Because the voltage produced by individual cells is less than the voltage drop through a diode, I think they only use them with an array of series connected cells. Do you think there is a problem if some of the cells in a series array are shaded? I would not have thought so, but perhaps there is.

If so, parallel would be the way to go, but the low cell voltage makes that problematic too.

EDIT: Wait a minute. I read the above again. They include a bypass diode. I suppose that's to limit the voltage across the internal resistance of "dark" cells in series connected arrays.
« Last Edit: 09/04/2010 18:20:46 by Geezer »
 

Offline LeeE

  • Neilep Level Member
  • ******
  • Posts: 3382
    • View Profile
    • Spatial
How do solar panels work when connected in parallel?
« Reply #5 on: 10/04/2010 16:17:29 »
I've got to admit that when we get down to specifics it's not entirely clear to me either.

Perhaps the wording is just a bit ambiguous, but a bypass diode between cells doesn't make sense; if it's between cells then it'll be a link diode and not a bypass diode.  A bypass diode would be one that routed around the cell (and what good would it do there?).

Also too, if diodes are placed between each cell in a string of series linked cells, and one of the cells becomes shaded, then the diodes either side of the shaded cell can prevent reverse flow through that cell.  However, in doing so, the diodes will have broken the series string, so you'd get no output at all from that string unless there is some sort of switching circuitry to bypass the shaded cell when its output drops relative to the others.  That sort of electronics would be a bit more complex than just a few simple diodes though.
 

Offline Geezer

  • Neilep Level Member
  • ******
  • Posts: 8328
  • "Vive la résistance!"
    • View Profile
How do solar panels work when connected in parallel?
« Reply #6 on: 10/04/2010 19:21:37 »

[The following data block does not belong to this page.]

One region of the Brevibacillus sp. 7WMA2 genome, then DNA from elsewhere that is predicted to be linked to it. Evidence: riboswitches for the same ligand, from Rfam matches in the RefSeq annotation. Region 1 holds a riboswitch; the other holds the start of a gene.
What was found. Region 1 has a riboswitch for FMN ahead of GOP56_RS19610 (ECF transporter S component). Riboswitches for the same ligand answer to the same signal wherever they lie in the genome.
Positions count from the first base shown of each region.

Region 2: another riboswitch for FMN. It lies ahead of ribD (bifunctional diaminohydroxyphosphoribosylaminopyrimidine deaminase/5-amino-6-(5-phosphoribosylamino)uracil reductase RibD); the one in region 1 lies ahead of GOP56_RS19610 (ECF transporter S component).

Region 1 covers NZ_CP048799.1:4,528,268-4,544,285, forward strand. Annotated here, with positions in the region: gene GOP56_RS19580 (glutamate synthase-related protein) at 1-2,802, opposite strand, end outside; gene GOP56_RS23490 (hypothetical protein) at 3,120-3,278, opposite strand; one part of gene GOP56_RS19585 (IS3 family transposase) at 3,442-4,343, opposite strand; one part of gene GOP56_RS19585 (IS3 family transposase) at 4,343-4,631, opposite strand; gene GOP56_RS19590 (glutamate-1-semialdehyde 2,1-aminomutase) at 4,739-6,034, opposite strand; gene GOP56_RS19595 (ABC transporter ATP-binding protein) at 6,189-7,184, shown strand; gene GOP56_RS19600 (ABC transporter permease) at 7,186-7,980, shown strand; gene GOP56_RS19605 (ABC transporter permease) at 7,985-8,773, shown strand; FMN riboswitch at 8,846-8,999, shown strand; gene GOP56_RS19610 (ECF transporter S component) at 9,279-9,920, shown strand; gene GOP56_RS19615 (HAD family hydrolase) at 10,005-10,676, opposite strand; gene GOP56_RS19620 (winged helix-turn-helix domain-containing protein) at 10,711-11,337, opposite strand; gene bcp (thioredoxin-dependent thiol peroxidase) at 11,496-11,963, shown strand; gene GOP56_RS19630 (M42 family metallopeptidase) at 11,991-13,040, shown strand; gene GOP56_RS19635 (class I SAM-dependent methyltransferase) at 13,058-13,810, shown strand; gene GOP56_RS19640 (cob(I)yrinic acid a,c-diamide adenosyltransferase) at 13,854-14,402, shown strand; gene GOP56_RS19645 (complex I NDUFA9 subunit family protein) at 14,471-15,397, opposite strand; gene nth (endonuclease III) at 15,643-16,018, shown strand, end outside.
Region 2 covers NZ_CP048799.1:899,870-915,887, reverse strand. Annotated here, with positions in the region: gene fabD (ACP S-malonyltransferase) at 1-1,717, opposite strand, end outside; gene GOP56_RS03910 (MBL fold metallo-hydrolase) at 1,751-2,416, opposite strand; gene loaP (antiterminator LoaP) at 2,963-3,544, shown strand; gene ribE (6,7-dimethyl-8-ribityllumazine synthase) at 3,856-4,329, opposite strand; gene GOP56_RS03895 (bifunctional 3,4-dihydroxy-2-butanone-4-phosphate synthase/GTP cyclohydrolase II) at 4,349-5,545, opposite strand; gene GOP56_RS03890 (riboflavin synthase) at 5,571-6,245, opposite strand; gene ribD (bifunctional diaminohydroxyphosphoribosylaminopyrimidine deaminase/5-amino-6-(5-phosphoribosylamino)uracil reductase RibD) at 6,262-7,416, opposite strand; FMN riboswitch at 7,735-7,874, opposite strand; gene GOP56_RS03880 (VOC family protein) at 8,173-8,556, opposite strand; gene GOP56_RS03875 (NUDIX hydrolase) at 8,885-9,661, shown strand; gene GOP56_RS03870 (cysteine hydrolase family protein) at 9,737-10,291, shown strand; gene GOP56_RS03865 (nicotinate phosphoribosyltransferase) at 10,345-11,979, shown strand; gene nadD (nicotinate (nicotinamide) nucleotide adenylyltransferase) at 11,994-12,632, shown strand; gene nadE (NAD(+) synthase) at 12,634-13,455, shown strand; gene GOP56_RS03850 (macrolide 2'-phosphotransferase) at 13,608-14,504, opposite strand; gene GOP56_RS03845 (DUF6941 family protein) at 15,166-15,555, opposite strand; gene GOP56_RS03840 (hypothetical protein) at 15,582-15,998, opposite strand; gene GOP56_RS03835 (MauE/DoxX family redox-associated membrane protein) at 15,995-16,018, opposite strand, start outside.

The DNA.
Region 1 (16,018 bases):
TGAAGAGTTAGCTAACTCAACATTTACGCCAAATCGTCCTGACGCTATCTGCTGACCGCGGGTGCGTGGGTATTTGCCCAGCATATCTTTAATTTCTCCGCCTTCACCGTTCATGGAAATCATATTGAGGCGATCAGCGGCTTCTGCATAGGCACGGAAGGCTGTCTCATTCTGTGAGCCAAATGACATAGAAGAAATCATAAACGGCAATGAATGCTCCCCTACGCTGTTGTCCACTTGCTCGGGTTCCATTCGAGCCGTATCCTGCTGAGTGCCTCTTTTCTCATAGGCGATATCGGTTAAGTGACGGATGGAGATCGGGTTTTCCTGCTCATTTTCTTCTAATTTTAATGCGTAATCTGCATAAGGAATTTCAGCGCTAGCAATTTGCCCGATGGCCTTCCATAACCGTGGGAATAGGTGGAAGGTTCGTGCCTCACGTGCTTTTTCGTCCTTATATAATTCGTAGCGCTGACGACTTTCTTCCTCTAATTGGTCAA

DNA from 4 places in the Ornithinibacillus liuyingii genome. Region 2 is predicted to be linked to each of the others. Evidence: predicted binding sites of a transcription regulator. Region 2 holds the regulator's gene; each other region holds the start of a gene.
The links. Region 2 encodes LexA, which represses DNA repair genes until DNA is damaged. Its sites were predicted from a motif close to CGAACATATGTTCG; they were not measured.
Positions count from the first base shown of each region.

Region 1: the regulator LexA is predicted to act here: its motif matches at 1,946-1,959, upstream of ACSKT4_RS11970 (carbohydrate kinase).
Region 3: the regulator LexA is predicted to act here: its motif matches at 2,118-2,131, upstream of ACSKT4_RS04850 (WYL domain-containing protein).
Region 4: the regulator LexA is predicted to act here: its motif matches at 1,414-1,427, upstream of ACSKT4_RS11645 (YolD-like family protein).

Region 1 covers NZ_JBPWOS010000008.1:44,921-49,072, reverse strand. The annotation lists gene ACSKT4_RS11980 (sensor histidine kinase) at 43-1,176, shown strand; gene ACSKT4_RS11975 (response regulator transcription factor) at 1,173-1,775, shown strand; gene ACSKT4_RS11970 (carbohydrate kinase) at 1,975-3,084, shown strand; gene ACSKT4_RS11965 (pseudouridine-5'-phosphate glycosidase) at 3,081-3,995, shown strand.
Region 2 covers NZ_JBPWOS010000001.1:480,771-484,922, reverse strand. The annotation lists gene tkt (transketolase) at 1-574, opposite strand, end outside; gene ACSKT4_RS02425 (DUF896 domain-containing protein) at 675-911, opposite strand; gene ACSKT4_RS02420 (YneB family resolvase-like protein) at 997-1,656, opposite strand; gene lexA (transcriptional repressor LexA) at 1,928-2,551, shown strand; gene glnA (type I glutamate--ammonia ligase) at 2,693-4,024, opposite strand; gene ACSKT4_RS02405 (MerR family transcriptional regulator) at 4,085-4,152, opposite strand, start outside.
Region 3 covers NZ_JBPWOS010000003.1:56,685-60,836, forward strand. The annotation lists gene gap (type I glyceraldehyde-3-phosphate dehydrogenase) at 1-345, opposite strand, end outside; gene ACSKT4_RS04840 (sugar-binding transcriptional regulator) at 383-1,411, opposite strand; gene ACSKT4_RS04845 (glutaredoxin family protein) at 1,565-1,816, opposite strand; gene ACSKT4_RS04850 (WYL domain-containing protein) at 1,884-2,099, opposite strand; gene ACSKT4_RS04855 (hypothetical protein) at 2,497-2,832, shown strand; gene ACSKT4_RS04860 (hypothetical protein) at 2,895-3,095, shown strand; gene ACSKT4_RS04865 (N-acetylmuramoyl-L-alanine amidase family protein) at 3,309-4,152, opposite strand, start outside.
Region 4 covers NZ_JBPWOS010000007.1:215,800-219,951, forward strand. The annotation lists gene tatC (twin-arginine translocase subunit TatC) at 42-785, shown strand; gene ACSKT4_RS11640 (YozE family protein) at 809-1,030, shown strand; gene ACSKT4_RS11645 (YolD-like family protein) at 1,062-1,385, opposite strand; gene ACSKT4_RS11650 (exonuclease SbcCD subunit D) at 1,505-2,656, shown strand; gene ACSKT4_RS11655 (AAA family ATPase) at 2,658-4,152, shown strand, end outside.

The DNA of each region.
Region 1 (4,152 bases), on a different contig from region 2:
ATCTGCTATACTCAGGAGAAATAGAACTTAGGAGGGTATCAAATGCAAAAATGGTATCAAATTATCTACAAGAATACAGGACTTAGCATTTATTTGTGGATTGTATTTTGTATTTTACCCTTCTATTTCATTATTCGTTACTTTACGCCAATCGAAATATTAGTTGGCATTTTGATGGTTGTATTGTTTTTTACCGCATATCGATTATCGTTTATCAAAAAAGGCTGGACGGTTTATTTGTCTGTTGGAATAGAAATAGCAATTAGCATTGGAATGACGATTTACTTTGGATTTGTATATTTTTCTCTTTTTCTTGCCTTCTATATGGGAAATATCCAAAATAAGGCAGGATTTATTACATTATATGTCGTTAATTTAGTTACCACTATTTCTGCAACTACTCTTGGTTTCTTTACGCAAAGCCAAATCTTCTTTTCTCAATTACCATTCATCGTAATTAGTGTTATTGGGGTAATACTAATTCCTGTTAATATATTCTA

I've got to admit that when we get down to specifics it's not entirely clear to me either.

Perhaps the wording is just a bit ambiguous, but a bypass diode between cells doesn't make sense; if it's between cells then it'll be a link diode and not a bypass diode.  A bypass diode would be one that routed around the cell (and what good would it do there?).

Also too, if diodes are placed between each cell in a string of series linked cells, and one of the cells becomes shaded, then the diodes either side of the shaded cell can prevent reverse flow through that cell.  However, in doing so, the diodes will have broken the series string, so you'd get no output at all from that string unless there is some sort of switching circuitry to bypass the shaded cell when its output drops relative to the others.  That sort of electronics would be a bit more complex than just a few simple diodes though.

This is likely baloney, but I wondering if they put a forward biased diode in parallel with each cell. That might seem strange, but it will not conduct when the cell generates power, because the cell voltage is less than the voltage drop across the diode. However, when the cell is dark, the diode will limit the voltage across the internal resistance of the cell and limit the power that the cell can dissipate.

I think I'll need to draw some diagrams to check this out though  :D
 

Offline Karen W.

  • Naked Science Forum GOD!
  • *******
  • Posts: 31653
  • Thanked: 5 times
  • "come fly with me"
    • View Profile
How do solar panels work when connected in parallel?
« Reply #7 on: 12/04/2010 00:52:34 »
So If one were to put a series of panels across ones roof,to generate power, from what is being said, do I understand right that one should use the best producer size panels and keep them all the same in size, none being smaller in size to keep the current at a higher output?
Am I understanding then, that a smaller panel would then cancel out the higher potential the other panels in the series might have if they were to have an equal panel replacing the smaller one in the series...?
 

The Naked Scientists Forum

How do solar panels work when connected in parallel?
« Reply #7 on: 12/04/2010 00:52:34 »

 

SMF 2.0.10 | SMF © 2015, Simple Machines
SMFAds for Free Forums